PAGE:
From £29,7008
BMW’s divisive new 4 Series Coupé has landed in the UK. We put it to the test in entry-level petrol guise
Simon Davis
11 November 2020

What is it?

If you’re looking for an entry point to the latest BMW 4 Series Coupé line-up, this here 420i M Sport is it.

You will, of course, have by now formed your own opinion about the styling of Munich’s latest two-door. Based on what I’ve read in various online comment sections, it would seem that there are a few people out there who don’t mind the way it looks, and I salute those individuals brave enough to actually stick their heads above the parapet and fess up to fancying its fanged face.

Whatever floats your boat, I guess. But for what it’s worth, I think it looks as though design chief Domagoj Dukec had a Predator for a muse. “Draw me like one of your German grilles,” it said, while reclining on a chaise lounge. Probably.

Anyway, the 420i M Sport Coupé starts at £39,870 and is expected to be the best-selling 4 Series variant here in the UK. Power comes from BMW’s B48 powerplant, and in this application the turbocharged 2.0-litre four-cylinder petrol engine develops a modest 182bhp and 221lb ft.

An eight-speed automatic transmission sends all of this to the rear axle, where it's then deployed to the road. Unlike the 420d diesel, the 420i goes without any form of mild-hybrid assistance.

Suspension is by way of MacPherson struts and multiple links, with passive dampers and 18in alloys equipped as standard. Our test car, however, came with the £2500 M Sport Pro Package, which adds, among other things, adaptive dampers, 19in alloys, run-flat tyres and M Sport brakes to the equation.

What's it like?

Due to its long and heavy doors, the process of climbing aboard the 420i can be a bit tricky - particularly if you find yourself hemmed in in a tight perpendicular parking bay. Once inside, though, you’re greeted by a cabin that’s at once familiar in its layout and attractive in its appearance and material selection.

The electronically adjustable seats position you suitably low down in the cabin and offer excellent underthigh and lateral support. You sit bang in front of a typically chunky M Sport steering wheel and BMW’s digital instrument cluster, which still looks a bit fussy and is tricky to read but is at least slick in its operation.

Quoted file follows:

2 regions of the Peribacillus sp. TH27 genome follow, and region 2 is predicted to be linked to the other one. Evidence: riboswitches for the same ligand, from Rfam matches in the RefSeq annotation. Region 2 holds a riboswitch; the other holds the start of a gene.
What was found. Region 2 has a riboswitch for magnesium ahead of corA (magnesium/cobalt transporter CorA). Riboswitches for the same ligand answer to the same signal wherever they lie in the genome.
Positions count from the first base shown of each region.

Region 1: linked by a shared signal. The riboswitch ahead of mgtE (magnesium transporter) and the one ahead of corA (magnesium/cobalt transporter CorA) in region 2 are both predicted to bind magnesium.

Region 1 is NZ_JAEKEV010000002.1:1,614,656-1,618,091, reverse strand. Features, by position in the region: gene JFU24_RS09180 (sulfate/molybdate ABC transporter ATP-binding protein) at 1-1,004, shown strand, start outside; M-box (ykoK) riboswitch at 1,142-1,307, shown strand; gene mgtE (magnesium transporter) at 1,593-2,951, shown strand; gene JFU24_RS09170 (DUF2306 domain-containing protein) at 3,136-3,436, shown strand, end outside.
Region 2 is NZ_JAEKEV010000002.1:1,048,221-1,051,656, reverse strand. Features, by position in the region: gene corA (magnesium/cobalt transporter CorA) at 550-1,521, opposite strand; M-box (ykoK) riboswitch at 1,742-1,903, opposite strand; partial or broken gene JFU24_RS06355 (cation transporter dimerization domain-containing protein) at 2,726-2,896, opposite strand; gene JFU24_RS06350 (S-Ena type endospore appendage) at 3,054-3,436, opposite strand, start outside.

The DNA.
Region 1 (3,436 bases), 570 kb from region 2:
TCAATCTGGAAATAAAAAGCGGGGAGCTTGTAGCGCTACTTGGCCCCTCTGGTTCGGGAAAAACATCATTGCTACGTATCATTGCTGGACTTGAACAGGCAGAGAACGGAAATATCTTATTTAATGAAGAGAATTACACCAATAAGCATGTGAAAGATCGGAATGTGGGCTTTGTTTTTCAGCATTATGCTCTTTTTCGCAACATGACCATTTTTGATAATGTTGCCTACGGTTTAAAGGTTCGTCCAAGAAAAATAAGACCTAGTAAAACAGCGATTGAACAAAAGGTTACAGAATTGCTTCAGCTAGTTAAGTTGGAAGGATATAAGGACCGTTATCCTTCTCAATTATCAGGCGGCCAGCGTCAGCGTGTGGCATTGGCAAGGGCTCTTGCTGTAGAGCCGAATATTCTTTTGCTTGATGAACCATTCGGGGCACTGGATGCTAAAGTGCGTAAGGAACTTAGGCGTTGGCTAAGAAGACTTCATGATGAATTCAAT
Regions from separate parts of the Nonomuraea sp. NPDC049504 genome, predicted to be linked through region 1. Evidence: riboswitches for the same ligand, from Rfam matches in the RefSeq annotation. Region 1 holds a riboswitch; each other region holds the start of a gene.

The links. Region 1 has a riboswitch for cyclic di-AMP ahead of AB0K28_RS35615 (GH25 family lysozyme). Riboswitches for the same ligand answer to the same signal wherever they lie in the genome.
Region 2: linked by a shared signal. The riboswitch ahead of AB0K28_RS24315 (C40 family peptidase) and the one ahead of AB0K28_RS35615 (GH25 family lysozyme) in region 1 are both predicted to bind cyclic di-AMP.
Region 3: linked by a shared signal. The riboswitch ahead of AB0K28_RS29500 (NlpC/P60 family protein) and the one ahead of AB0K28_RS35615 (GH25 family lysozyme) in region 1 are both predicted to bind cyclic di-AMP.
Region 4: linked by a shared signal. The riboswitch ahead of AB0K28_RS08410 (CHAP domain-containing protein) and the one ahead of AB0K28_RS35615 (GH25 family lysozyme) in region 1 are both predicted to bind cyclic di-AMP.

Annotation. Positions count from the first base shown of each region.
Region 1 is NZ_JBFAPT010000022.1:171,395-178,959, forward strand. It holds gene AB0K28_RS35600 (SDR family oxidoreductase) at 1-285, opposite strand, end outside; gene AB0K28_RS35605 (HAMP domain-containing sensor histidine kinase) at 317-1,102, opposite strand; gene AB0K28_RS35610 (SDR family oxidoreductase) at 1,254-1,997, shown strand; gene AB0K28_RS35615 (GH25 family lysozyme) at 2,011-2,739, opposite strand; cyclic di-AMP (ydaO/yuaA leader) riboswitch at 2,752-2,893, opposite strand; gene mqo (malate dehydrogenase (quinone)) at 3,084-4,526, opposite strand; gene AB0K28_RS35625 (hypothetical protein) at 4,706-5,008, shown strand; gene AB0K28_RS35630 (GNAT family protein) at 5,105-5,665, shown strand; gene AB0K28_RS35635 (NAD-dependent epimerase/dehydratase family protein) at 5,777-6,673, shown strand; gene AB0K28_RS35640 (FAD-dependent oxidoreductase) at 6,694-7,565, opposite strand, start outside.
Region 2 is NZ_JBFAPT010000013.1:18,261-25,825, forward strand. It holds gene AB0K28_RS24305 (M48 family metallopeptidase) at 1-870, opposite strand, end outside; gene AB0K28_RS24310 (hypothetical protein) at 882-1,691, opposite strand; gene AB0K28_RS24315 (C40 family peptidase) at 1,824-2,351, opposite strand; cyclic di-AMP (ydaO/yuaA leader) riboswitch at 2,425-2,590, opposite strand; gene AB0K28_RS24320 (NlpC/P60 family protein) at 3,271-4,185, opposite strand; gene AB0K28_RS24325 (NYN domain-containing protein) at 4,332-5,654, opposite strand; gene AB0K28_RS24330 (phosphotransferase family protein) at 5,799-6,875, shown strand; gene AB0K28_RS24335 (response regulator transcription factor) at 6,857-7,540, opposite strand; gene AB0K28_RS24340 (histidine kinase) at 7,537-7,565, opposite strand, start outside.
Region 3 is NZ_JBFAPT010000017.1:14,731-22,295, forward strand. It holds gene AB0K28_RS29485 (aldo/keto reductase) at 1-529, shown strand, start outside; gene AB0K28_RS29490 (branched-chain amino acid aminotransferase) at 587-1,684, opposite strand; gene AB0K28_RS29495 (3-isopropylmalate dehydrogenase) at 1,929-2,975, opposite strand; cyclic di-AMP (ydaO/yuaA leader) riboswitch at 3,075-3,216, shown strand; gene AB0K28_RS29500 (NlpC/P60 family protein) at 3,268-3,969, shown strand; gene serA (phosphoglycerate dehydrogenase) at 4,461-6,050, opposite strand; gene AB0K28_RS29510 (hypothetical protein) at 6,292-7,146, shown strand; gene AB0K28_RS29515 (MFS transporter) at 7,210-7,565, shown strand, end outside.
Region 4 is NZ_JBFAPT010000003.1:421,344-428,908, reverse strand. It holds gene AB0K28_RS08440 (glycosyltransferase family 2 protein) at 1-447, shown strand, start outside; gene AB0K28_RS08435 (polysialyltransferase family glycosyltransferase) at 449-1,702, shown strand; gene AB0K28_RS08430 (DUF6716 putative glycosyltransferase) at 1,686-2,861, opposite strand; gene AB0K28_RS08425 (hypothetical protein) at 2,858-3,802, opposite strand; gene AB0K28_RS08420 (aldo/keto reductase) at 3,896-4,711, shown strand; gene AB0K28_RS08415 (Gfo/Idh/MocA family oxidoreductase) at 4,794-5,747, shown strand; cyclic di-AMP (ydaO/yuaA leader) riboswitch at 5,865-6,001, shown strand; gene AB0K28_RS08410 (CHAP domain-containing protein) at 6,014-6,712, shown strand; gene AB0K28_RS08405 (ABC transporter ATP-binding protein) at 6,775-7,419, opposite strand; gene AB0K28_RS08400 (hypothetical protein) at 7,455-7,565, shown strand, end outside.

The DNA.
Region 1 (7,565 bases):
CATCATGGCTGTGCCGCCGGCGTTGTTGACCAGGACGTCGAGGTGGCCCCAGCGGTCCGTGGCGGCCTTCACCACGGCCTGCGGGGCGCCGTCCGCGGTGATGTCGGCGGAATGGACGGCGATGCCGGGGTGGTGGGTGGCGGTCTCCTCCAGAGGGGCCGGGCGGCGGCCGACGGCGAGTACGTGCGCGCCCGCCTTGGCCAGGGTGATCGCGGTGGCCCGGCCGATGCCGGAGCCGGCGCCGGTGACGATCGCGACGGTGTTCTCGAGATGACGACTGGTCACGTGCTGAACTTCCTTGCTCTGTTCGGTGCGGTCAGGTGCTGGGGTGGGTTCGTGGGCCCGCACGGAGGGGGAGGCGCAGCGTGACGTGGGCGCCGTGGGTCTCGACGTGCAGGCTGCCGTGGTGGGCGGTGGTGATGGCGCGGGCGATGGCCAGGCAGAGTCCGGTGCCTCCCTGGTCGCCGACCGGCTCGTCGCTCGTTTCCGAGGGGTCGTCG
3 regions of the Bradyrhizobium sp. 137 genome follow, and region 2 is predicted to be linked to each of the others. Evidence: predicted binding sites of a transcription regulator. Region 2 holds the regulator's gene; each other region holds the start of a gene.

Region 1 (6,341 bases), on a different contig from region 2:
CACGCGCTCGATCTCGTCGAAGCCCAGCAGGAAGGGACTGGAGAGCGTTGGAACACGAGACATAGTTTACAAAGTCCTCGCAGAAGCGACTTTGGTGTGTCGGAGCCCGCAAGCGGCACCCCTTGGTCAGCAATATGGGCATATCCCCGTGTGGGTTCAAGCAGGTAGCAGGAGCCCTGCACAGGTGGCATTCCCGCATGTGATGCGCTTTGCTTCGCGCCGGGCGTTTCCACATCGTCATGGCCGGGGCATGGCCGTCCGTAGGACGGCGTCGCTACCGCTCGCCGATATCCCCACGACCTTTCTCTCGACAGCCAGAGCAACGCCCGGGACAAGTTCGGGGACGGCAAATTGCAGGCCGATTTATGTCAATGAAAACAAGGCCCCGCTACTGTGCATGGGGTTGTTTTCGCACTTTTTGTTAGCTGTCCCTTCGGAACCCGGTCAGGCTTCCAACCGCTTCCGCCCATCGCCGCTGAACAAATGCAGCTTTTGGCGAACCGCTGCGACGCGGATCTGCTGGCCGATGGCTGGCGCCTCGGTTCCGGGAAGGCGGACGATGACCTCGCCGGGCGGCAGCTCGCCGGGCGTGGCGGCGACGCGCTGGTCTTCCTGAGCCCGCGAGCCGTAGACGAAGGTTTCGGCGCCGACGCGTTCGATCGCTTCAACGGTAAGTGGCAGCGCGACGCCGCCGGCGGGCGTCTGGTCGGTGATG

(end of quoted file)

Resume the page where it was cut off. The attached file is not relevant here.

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Over your shoulder are two rear seats, although most adults would be keen to avoid these if possible. This car really a rather lovely place to spend time, not least because you can’t see its face from the driver’s seat.

Thankfully, it’s really a rather lovely thing to drive, too. With its adaptive dampers knocked back into their softest setting, the 4 Series doesn’t feel quite as taut as a passively damped 3 Series and so on faster A-roads and motorways makes for an impressively comfortable yet controlled companion.

There's perhaps a slight fussiness about its low-speed ride and its run-flat tyres generate a bit of road roar at pace, but I can’t imagine anyone would ever find themselves flinching at the idea of having to use a 420i for a proper long-distance drive or, indeed, on a daily basis.

It handles sweetly, with its medium-quick, keenly weighted steering lending it a sense of agility and enthusiastic fleet-footedness that feels really quite special. It gives you a nice idea of how much grip you have at the front axle and, with a heightened level of lateral control, you can corner flat and quite fast, with little worry about running short of traction up front - even on a wet, slippery road.

Pare back the traction control and give the throttle a prod through halfway round slower corners and you can make the back end momentarily step out in a controlled, progressive fashion, but otherwise the 420i carves its way through bends very tidily indeed.